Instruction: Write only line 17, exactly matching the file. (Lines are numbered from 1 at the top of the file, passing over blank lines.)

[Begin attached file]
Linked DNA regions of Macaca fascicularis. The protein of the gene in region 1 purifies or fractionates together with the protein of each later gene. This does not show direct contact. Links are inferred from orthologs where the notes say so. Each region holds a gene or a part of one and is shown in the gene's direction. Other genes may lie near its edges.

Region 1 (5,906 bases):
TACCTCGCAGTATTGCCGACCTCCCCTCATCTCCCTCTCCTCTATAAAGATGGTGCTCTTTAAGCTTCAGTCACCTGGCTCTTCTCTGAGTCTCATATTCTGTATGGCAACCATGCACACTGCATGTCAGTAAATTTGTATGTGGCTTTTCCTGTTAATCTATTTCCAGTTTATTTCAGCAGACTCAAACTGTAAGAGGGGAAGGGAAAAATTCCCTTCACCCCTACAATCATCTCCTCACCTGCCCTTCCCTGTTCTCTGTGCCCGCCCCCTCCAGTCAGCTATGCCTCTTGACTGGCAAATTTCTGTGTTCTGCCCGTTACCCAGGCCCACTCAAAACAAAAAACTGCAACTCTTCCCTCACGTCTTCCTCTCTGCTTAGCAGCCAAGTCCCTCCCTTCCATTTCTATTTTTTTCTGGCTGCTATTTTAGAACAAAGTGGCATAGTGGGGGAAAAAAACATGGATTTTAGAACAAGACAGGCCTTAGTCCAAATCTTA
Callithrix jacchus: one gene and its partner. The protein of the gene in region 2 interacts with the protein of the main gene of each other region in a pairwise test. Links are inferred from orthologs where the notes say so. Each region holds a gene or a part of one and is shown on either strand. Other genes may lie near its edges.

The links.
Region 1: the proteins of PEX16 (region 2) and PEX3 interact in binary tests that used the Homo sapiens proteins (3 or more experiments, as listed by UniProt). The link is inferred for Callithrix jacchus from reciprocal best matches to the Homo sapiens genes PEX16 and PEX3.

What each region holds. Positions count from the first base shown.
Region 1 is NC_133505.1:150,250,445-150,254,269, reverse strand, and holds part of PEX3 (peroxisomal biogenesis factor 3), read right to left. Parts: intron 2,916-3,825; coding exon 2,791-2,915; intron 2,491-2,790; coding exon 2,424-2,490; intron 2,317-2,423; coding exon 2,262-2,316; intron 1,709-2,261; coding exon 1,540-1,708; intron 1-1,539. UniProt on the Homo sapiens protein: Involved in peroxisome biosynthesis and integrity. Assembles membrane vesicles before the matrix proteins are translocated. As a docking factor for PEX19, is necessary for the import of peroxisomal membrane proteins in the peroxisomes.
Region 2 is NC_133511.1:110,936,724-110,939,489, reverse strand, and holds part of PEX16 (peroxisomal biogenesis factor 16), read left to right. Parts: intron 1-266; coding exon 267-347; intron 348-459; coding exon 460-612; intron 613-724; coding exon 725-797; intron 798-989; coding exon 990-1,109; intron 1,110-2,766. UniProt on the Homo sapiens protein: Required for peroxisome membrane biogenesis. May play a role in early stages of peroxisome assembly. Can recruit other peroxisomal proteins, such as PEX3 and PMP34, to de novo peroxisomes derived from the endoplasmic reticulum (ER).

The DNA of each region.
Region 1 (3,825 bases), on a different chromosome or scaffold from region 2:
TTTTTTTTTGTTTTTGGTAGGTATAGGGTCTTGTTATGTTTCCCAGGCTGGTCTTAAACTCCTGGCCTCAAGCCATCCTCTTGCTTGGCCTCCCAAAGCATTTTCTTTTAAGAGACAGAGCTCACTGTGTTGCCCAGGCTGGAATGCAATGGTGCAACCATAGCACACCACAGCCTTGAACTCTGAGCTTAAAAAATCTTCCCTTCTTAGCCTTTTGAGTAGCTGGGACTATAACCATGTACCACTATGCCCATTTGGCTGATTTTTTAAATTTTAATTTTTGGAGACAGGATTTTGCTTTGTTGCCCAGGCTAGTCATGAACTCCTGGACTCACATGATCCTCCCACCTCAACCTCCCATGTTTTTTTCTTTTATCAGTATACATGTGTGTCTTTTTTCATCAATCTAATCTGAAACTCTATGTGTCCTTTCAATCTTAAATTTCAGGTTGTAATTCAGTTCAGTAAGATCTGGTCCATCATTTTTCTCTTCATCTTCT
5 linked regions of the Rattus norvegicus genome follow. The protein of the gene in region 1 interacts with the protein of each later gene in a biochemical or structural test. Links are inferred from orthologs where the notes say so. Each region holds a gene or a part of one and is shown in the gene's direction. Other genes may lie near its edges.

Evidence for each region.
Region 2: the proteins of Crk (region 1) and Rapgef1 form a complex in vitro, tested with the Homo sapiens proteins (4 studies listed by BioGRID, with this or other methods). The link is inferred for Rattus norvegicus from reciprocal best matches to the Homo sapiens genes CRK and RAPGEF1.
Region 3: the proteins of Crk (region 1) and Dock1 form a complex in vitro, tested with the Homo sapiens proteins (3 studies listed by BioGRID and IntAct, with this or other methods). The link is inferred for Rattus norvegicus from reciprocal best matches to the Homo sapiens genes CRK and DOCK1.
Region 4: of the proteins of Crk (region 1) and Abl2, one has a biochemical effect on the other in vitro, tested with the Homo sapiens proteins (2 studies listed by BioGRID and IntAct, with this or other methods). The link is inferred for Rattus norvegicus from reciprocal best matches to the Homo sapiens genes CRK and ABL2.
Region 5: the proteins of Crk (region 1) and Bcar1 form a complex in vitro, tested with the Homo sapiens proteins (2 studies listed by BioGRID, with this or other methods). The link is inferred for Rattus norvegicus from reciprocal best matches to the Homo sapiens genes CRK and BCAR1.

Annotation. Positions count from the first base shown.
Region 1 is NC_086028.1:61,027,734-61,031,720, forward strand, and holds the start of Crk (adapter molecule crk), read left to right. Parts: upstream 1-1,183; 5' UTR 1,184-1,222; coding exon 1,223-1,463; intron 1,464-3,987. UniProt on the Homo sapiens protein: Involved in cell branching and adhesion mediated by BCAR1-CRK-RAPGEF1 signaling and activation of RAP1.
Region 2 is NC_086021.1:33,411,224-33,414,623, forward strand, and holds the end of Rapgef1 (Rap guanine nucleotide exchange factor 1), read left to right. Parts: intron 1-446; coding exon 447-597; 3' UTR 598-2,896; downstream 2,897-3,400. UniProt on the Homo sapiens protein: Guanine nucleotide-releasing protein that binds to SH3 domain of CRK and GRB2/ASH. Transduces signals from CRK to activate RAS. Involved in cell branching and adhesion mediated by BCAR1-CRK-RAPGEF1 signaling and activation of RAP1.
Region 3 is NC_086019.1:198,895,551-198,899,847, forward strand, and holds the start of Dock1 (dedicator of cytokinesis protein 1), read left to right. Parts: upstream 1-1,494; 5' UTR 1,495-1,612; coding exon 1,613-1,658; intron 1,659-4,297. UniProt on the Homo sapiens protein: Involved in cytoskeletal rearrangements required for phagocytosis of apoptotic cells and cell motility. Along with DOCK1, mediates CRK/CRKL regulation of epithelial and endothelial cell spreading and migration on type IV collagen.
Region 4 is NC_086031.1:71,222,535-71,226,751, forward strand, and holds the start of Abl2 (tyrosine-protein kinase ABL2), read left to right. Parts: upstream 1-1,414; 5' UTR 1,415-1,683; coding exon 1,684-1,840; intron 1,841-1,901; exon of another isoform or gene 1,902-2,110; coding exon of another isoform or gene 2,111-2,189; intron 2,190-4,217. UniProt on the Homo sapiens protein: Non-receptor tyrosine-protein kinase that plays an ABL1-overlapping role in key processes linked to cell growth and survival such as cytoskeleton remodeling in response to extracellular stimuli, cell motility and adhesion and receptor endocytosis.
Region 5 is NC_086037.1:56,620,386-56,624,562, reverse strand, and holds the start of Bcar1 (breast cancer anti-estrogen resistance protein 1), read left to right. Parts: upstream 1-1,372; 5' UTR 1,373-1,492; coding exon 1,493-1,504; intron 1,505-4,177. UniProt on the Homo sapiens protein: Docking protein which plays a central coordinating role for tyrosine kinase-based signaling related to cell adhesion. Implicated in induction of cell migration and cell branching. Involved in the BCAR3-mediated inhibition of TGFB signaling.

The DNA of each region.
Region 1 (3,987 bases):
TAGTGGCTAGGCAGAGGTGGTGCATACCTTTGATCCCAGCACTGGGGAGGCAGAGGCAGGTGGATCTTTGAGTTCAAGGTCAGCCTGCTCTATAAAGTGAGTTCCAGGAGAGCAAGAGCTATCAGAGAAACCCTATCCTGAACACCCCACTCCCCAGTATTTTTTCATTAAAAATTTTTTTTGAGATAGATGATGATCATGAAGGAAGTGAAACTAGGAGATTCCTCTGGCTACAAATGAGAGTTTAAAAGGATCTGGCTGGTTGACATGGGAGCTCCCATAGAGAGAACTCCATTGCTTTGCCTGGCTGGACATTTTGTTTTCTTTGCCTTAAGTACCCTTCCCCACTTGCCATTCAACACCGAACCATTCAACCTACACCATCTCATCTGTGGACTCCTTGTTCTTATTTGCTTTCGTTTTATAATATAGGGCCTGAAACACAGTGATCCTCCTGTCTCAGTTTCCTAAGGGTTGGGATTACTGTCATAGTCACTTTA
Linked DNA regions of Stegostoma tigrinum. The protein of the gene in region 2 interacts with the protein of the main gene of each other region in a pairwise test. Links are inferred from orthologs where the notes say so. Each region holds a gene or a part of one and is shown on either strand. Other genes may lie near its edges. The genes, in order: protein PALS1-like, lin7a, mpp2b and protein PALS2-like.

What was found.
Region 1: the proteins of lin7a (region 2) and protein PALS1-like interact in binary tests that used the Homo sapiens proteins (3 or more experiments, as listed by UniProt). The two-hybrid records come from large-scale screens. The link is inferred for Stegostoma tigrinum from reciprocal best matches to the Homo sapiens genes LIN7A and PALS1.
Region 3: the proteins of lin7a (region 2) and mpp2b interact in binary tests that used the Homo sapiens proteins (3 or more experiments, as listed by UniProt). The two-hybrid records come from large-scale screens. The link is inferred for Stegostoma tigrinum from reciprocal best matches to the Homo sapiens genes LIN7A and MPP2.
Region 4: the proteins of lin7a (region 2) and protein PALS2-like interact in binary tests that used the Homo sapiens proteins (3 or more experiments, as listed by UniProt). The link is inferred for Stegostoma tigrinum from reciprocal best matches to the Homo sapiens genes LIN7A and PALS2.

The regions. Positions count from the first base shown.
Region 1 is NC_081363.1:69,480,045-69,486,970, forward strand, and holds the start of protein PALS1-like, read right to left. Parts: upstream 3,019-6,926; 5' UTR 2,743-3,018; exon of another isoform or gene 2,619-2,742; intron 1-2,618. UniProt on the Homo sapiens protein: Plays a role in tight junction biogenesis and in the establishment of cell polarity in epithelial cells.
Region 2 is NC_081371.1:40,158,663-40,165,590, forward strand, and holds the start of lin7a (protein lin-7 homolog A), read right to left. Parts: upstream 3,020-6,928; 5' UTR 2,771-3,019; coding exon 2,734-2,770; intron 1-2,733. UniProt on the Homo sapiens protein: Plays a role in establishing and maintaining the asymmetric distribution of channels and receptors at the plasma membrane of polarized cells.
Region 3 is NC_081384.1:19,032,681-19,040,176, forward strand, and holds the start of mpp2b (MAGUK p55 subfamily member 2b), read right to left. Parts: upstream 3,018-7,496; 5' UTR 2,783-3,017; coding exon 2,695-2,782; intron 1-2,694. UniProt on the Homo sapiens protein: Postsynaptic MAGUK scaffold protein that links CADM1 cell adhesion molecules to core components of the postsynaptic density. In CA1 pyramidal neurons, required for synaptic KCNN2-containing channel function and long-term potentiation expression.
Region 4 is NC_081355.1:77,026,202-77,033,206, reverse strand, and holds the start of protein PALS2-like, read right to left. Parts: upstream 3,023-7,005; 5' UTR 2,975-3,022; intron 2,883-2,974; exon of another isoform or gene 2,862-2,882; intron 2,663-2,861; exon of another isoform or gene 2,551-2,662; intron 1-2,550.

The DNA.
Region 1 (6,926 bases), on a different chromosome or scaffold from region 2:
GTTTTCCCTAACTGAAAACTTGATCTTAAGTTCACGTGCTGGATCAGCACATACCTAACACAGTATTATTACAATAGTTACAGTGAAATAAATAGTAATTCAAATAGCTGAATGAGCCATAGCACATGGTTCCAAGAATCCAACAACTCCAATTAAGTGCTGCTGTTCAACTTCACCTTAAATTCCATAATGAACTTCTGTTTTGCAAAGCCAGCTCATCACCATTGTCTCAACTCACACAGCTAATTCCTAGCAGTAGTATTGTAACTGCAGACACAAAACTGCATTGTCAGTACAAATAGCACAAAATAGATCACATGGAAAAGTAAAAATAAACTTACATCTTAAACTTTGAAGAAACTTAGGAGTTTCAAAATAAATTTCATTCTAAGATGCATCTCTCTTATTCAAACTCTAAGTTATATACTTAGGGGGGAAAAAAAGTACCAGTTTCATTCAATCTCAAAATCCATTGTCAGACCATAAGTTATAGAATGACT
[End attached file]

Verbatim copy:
Region 4: of the proteins of Crk (region 1) and Abl2, one has a biochemical effect on the other in vitro, tested with the Homo sapiens proteins (2 studies listed by BioGRID and IntAct, with this or other methods). The link is inferred for Rattus norvegicus from reciprocal best matches to the Homo sapiens genes CRK and ABL2.